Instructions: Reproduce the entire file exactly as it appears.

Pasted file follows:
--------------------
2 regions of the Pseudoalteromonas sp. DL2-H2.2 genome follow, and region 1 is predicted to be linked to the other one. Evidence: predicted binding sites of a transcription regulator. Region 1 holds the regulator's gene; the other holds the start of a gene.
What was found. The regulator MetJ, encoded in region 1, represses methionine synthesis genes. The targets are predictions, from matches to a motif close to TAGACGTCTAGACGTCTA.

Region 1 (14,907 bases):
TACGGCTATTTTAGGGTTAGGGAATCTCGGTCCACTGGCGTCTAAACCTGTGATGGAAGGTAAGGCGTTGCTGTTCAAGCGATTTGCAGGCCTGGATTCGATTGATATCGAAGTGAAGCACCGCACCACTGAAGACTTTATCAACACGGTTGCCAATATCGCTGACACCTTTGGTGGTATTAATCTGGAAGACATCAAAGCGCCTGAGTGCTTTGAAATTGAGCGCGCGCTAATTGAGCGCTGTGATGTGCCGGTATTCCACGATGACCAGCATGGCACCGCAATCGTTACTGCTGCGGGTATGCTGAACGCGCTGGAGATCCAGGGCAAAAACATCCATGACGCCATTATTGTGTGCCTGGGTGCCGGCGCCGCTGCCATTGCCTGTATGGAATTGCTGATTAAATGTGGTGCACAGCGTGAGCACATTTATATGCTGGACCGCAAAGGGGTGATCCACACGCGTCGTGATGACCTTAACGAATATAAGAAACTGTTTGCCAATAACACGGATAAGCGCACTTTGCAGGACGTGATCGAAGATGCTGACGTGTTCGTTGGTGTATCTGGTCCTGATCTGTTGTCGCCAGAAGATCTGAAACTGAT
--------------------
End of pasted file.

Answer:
2 regions of the Pseudoalteromonas sp. DL2-H2.2 genome follow, and region 1 is predicted to be linked to the other one. Evidence: predicted binding sites of a transcription regulator. Region 1 holds the regulator's gene; the other holds the start of a gene.
What was found. The regulator MetJ, encoded in region 1, represses methionine synthesis genes. The targets are predictions, from matches to a motif close to TAGACGTCTAGACGTCTA.

Region 1 (14,907 bases):
TACGGCTATTTTAGGGTTAGGGAATCTCGGTCCACTGGCGTCTAAACCTGTGATGGAAGGTAAGGCGTTGCTGTTCAAGCGATTTGCAGGCCTGGATTCGATTGATATCGAAGTGAAGCACCGCACCACTGAAGACTTTATCAACACGGTTGCCAATATCGCTGACACCTTTGGTGGTATTAATCTGGAAGACATCAAAGCGCCTGAGTGCTTTGAAATTGAGCGCGCGCTAATTGAGCGCTGTGATGTGCCGGTATTCCACGATGACCAGCATGGCACCGCAATCGTTACTGCTGCGGGTATGCTGAACGCGCTGGAGATCCAGGGCAAAAACATCCATGACGCCATTATTGTGTGCCTGGGTGCCGGCGCCGCTGCCATTGCCTGTATGGAATTGCTGATTAAATGTGGTGCACAGCGTGAGCACATTTATATGCTGGACCGCAAAGGGGTGATCCACACGCGTCGTGATGACCTTAACGAATATAAGAAACTGTTTGCCAATAACACGGATAAGCGCACTTTGCAGGACGTGATCGAAGATGCTGACGTGTTCGTTGGTGTATCTGGTCCTGATCTGTTGTCGCCAGAAGATCTGAAACTGAT